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State of Idaho v. Freeman




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Idaho v. Freeman

A Word Of Caution

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U.S. Constitution
14th Amendment


The Amendment
That Never Existed

State of Idaho v. Freeman
529 F. Supp. 1107


This case of Idaho v. Freeman involved the rights
of the States to rescind their ratification votes that were
cast on the Equal Rights Amendment.  Although this case was ruled "moot" by the U.S. Supreme Court for
the Equal Rights Amendment failed to acquire the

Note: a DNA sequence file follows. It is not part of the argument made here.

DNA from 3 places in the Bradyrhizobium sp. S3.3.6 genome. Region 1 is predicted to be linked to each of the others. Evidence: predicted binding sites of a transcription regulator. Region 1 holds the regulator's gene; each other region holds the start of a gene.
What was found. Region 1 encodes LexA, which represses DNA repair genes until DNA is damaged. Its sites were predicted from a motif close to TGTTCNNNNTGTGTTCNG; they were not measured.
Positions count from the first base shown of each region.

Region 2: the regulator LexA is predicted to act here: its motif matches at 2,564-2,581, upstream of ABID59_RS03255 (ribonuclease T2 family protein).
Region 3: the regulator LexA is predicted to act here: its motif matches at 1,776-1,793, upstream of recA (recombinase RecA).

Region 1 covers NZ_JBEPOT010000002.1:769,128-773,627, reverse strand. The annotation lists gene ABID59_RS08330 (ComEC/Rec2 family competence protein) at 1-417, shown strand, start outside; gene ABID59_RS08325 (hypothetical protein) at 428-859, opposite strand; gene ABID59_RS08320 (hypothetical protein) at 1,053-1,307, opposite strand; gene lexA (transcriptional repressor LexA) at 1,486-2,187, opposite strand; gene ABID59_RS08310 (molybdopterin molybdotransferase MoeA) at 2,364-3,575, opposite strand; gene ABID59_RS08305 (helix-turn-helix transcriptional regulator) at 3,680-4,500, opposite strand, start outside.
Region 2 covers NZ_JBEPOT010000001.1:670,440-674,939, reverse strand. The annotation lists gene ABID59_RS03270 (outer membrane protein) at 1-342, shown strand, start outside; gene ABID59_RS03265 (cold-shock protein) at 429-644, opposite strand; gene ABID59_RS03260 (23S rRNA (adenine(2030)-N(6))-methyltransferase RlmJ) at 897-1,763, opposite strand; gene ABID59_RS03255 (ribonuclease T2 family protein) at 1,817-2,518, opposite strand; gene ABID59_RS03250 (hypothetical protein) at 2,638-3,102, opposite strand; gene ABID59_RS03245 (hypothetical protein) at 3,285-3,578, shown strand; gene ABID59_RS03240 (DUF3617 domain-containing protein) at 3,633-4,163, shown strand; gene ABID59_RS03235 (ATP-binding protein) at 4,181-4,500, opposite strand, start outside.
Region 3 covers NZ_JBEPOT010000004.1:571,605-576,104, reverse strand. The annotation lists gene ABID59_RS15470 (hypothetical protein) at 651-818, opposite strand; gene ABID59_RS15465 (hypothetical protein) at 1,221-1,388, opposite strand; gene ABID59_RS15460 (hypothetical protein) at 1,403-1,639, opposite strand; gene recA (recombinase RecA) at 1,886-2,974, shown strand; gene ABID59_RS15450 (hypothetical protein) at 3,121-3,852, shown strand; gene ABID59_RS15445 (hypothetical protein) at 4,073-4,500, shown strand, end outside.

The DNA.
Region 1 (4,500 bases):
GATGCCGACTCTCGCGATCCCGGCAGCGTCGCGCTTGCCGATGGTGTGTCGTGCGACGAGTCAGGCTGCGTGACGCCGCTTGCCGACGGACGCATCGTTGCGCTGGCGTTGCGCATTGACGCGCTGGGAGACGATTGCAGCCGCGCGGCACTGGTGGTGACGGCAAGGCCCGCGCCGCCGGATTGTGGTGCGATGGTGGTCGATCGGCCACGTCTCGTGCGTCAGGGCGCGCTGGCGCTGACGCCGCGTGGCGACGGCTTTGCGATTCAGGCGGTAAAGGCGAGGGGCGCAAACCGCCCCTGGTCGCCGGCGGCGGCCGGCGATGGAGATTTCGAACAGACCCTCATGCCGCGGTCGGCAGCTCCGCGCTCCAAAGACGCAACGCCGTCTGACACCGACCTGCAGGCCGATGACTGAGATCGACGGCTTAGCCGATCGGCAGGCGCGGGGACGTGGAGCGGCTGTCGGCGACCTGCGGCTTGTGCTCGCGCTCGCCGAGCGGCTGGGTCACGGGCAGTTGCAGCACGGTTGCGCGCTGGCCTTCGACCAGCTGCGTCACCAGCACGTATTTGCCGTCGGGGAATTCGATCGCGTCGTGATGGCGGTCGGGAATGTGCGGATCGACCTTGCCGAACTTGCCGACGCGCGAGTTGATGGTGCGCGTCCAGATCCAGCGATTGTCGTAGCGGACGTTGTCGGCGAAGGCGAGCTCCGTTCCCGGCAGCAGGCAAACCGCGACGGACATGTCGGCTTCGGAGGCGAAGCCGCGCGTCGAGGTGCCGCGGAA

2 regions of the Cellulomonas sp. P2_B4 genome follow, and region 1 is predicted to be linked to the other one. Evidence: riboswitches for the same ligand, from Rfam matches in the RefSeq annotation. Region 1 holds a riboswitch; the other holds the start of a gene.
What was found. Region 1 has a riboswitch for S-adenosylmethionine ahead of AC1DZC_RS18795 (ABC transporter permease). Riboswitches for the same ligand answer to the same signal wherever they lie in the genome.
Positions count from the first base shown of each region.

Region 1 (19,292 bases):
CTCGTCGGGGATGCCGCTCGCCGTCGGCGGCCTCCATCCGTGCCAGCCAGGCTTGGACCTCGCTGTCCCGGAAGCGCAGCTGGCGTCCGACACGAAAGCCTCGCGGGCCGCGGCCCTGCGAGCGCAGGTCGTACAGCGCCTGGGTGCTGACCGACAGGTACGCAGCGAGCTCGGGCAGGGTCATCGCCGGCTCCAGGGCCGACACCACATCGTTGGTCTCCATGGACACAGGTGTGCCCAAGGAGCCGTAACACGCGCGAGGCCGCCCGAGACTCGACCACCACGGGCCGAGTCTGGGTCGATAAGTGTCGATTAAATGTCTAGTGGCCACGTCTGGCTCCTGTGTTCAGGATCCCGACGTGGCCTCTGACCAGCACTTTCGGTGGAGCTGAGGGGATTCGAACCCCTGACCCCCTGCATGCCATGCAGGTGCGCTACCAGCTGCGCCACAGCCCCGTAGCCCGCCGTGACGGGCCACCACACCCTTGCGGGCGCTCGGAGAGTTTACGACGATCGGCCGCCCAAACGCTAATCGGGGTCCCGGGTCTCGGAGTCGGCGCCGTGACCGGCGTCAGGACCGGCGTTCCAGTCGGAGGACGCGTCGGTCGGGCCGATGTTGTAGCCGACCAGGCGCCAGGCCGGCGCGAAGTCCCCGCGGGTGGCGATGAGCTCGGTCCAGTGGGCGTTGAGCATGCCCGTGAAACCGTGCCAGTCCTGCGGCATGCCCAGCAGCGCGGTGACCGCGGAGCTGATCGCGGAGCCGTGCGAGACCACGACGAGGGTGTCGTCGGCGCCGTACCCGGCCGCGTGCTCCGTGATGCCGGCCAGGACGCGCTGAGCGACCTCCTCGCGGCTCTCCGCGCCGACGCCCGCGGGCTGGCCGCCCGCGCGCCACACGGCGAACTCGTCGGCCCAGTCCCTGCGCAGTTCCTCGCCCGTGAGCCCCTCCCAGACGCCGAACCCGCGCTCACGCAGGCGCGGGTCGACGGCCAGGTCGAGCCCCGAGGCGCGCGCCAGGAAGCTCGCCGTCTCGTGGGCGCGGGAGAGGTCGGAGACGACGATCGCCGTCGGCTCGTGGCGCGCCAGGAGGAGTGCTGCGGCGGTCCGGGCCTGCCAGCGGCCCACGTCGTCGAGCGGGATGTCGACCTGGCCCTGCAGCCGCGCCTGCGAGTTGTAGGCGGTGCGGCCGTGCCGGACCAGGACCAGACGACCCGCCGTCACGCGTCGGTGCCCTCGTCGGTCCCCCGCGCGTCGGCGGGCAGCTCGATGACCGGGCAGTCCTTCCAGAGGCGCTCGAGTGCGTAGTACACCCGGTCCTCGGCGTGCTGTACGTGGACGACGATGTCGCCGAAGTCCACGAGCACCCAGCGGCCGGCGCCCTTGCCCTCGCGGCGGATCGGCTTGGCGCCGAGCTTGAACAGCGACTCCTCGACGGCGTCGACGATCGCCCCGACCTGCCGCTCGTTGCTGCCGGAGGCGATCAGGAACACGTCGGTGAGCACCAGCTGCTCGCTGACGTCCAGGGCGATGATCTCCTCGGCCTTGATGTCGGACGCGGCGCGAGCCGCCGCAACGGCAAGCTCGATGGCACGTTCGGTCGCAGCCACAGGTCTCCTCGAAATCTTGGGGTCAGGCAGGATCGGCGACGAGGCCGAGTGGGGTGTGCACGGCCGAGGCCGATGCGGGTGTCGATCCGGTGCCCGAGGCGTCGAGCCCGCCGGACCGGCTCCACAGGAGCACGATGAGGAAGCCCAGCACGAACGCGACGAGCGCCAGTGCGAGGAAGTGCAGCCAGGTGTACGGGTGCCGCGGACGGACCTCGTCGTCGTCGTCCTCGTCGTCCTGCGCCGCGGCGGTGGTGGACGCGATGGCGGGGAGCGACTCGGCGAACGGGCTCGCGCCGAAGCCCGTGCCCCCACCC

requisite three-fourths ratification vote in the time limit
set by the Congress of the United States, it is an
important case for this web site as it applies to
the purported ratification of the U.S. Constitution, 14th Amendment.

This case of Idaho v. Freeman ruled that it is a right
of a State to rescind its ratification vote on proposed
Amendments as long as those Amendments haven't
acquired the required three-fourths ratification vote.  This case applies to the U.S. Constitution, 14th Amendment as two States (Ohio and New Jersey) rescinded their ratification votes before the Amendment was proclaimed to have been ratified and with those States rescinding their votes of ratification, the Amendment fails ratification even with the votes that were cast under duress of the Reconstruction Acts of 1867.


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